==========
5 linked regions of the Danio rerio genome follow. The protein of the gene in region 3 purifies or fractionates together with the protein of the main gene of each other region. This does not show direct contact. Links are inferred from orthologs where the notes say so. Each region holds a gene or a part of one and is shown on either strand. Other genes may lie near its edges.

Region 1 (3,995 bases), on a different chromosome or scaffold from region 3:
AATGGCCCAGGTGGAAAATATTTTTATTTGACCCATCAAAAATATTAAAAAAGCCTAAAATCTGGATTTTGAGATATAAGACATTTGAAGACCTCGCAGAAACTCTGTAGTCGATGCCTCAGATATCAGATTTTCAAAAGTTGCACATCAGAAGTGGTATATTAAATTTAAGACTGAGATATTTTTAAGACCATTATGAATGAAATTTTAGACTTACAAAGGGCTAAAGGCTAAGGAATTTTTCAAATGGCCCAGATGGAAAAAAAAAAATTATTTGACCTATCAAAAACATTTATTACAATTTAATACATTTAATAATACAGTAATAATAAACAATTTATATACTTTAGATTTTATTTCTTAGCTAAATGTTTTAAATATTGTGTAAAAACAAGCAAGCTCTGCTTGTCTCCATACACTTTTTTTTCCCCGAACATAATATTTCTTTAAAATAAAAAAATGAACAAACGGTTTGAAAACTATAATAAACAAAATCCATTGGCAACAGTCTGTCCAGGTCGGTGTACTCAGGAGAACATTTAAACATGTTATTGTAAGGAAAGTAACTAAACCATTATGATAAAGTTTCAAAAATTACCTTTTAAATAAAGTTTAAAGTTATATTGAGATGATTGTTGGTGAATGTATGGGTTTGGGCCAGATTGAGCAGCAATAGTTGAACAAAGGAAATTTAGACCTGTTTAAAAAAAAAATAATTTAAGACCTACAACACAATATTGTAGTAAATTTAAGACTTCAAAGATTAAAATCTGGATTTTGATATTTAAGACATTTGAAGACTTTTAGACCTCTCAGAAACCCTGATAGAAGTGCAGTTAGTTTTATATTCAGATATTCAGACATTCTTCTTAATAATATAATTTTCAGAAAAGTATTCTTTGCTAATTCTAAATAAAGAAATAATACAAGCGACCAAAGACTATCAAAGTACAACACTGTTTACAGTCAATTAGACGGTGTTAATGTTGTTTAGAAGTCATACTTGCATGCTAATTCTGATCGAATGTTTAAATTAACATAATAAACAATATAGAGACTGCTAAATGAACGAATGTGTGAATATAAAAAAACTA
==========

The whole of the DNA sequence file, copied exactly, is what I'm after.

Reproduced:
5 linked regions of the Danio rerio genome follow. The protein of the gene in region 3 purifies or fractionates together with the protein of the main gene of each other region. This does not show direct contact. Links are inferred from orthologs where the notes say so. Each region holds a gene or a part of one and is shown on either strand. Other genes may lie near its edges.

Region 1 (3,995 bases), on a different chromosome or scaffold from region 3:
AATGGCCCAGGTGGAAAATATTTTTATTTGACCCATCAAAAATATTAAAAAAGCCTAAAATCTGGATTTTGAGATATAAGACATTTGAAGACCTCGCAGAAACTCTGTAGTCGATGCCTCAGATATCAGATTTTCAAAAGTTGCACATCAGAAGTGGTATATTAAATTTAAGACTGAGATATTTTTAAGACCATTATGAATGAAATTTTAGACTTACAAAGGGCTAAAGGCTAAGGAATTTTTCAAATGGCCCAGATGGAAAAAAAAAAATTATTTGACCTATCAAAAACATTTATTACAATTTAATACATTTAATAATACAGTAATAATAAACAATTTATATACTTTAGATTTTATTTCTTAGCTAAATGTTTTAAATATTGTGTAAAAACAAGCAAGCTCTGCTTGTCTCCATACACTTTTTTTTCCCCGAACATAATATTTCTTTAAAATAAAAAAATGAACAAACGGTTTGAAAACTATAATAAACAAAATCCATTGGCAACAGTCTGTCCAGGTCGGTGTACTCAGGAGAACATTTAAACATGTTATTGTAAGGAAAGTAACTAAACCATTATGATAAAGTTTCAAAAATTACCTTTTAAATAAAGTTTAAAGTTATATTGAGATGATTGTTGGTGAATGTATGGGTTTGGGCCAGATTGAGCAGCAATAGTTGAACAAAGGAAATTTAGACCTGTTTAAAAAAAAAATAATTTAAGACCTACAACACAATATTGTAGTAAATTTAAGACTTCAAAGATTAAAATCTGGATTTTGATATTTAAGACATTTGAAGACTTTTAGACCTCTCAGAAACCCTGATAGAAGTGCAGTTAGTTTTATATTCAGATATTCAGACATTCTTCTTAATAATATAATTTTCAGAAAAGTATTCTTTGCTAATTCTAAATAAAGAAATAATACAAGCGACCAAAGACTATCAAAGTACAACACTGTTTACAGTCAATTAGACGGTGTTAATGTTGTTTAGAAGTCATACTTGCATGCTAATTCTGATCGAATGTTTAAATTAACATAATAAACAATATAGAGACTGCTAAATGAACGAATGTGTGAATATAAAAAAACTA